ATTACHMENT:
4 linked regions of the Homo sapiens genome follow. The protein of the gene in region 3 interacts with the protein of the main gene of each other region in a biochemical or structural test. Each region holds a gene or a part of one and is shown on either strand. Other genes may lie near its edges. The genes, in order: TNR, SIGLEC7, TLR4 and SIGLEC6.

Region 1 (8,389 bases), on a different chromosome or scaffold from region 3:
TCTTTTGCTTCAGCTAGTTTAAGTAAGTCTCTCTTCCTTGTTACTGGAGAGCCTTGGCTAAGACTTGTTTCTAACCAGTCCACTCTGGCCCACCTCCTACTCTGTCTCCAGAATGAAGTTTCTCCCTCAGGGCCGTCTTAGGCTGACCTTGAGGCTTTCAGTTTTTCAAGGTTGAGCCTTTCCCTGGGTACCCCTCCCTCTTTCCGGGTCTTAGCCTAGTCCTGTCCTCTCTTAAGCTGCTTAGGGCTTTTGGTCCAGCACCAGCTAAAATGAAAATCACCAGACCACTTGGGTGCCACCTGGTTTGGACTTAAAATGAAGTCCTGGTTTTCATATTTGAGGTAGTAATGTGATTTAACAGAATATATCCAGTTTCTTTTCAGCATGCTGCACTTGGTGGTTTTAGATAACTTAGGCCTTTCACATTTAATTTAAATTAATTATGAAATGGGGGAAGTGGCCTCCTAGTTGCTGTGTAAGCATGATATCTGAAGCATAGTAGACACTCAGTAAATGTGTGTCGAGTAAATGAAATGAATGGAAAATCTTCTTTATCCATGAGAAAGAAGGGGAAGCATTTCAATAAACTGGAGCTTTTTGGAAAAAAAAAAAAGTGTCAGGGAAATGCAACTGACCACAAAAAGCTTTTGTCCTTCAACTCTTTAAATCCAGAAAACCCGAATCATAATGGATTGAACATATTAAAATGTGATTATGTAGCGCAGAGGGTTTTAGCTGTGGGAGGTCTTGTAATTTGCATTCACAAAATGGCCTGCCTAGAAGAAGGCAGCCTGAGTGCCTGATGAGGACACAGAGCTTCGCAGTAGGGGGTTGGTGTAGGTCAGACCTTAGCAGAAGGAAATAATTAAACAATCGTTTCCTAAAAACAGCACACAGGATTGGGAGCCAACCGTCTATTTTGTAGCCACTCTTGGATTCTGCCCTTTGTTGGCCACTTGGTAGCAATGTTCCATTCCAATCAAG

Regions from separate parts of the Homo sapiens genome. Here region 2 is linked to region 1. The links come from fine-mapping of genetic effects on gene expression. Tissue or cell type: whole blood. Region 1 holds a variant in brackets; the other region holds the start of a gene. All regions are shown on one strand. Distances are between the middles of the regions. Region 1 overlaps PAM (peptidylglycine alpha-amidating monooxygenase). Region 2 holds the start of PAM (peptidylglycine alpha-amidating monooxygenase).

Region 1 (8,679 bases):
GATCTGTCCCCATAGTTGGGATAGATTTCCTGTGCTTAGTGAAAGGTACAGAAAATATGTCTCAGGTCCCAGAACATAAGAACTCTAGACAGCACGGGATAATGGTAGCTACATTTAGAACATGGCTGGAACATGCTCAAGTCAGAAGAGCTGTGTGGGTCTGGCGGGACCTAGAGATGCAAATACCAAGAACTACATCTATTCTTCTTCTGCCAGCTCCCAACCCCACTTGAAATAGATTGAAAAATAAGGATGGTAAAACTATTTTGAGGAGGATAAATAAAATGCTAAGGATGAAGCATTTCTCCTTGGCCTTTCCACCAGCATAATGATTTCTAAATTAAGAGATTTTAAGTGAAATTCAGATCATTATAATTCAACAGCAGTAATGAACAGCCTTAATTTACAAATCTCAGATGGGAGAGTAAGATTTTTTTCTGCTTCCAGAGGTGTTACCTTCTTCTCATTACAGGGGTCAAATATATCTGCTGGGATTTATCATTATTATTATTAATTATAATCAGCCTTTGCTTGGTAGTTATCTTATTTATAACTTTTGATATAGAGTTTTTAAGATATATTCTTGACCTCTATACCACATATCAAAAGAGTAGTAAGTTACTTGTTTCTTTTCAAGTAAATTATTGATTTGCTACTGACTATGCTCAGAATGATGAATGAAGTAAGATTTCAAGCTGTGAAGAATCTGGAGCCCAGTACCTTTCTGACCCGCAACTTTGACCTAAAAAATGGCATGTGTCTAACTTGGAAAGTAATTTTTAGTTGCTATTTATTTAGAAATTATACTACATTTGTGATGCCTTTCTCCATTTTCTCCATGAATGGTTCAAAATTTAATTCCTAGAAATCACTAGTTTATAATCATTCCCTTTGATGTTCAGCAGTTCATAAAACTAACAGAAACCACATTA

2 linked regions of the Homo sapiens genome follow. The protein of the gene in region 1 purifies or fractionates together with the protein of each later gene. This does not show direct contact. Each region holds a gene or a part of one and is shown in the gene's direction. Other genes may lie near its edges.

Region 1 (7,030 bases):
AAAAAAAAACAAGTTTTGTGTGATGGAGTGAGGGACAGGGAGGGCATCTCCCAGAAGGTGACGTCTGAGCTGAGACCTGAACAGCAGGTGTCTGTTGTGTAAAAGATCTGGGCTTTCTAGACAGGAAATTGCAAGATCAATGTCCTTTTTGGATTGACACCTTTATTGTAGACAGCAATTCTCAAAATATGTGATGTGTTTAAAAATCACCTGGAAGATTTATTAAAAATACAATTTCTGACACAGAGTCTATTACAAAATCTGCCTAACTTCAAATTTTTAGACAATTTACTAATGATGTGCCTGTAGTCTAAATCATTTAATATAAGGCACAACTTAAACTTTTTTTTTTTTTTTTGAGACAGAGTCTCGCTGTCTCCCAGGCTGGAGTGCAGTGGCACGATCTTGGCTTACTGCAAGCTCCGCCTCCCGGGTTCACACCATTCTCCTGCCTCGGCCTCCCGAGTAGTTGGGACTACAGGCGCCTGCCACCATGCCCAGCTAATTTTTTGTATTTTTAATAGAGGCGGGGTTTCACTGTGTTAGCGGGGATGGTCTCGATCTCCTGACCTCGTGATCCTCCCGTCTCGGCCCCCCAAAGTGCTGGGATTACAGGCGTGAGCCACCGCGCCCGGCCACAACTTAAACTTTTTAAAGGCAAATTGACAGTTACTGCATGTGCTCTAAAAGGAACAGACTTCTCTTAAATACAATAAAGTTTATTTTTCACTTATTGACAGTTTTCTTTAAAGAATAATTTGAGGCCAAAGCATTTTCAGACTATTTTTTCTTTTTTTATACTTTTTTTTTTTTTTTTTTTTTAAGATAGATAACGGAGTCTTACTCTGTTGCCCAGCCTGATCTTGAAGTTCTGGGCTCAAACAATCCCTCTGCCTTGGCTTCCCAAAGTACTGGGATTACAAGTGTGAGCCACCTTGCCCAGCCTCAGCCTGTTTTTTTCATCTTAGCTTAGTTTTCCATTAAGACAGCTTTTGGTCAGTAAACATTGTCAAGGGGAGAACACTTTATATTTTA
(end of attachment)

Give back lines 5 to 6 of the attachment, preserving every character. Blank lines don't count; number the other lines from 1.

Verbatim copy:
Region 1 (8,679 bases):
GATCTGTCCCCATAGTTGGGATAGATTTCCTGTGCTTAGTGAAAGGTACAGAAAATATGTCTCAGGTCCCAGAACATAAGAACTCTAGACAGCACGGGATAATGGTAGCTACATTTAGAACATGGCTGGAACATGCTCAAGTCAGAAGAGCTGTGTGGGTCTGGCGGGACCTAGAGATGCAAATACCAAGAACTACATCTATTCTTCTTCTGCCAGCTCCCAACCCCACTTGAAATAGATTGAAAAATAAGGATGGTAAAACTATTTTGAGGAGGATAAATAAAATGCTAAGGATGAAGCATTTCTCCTTGGCCTTTCCACCAGCATAATGATTTCTAAATTAAGAGATTTTAAGTGAAATTCAGATCATTATAATTCAACAGCAGTAATGAACAGCCTTAATTTACAAATCTCAGATGGGAGAGTAAGATTTTTTTCTGCTTCCAGAGGTGTTACCTTCTTCTCATTACAGGGGTCAAATATATCTGCTGGGATTTATCATTATTATTATTAATTATAATCAGCCTTTGCTTGGTAGTTATCTTATTTATAACTTTTGATATAGAGTTTTTAAGATATATTCTTGACCTCTATACCACATATCAAAAGAGTAGTAAGTTACTTGTTTCTTTTCAAGTAAATTATTGATTTGCTACTGACTATGCTCAGAATGATGAATGAAGTAAGATTTCAAGCTGTGAAGAATCTGGAGCCCAGTACCTTTCTGACCCGCAACTTTGACCTAAAAAATGGCATGTGTCTAACTTGGAAAGTAATTTTTAGTTGCTATTTATTTAGAAATTATACTACATTTGTGATGCCTTTCTCCATTTTCTCCATGAATGGTTCAAAATTTAATTCCTAGAAATCACTAGTTTATAATCATTCCCTTTGATGTTCAGCAGTTCATAAAACTAACAGAAACCACATTA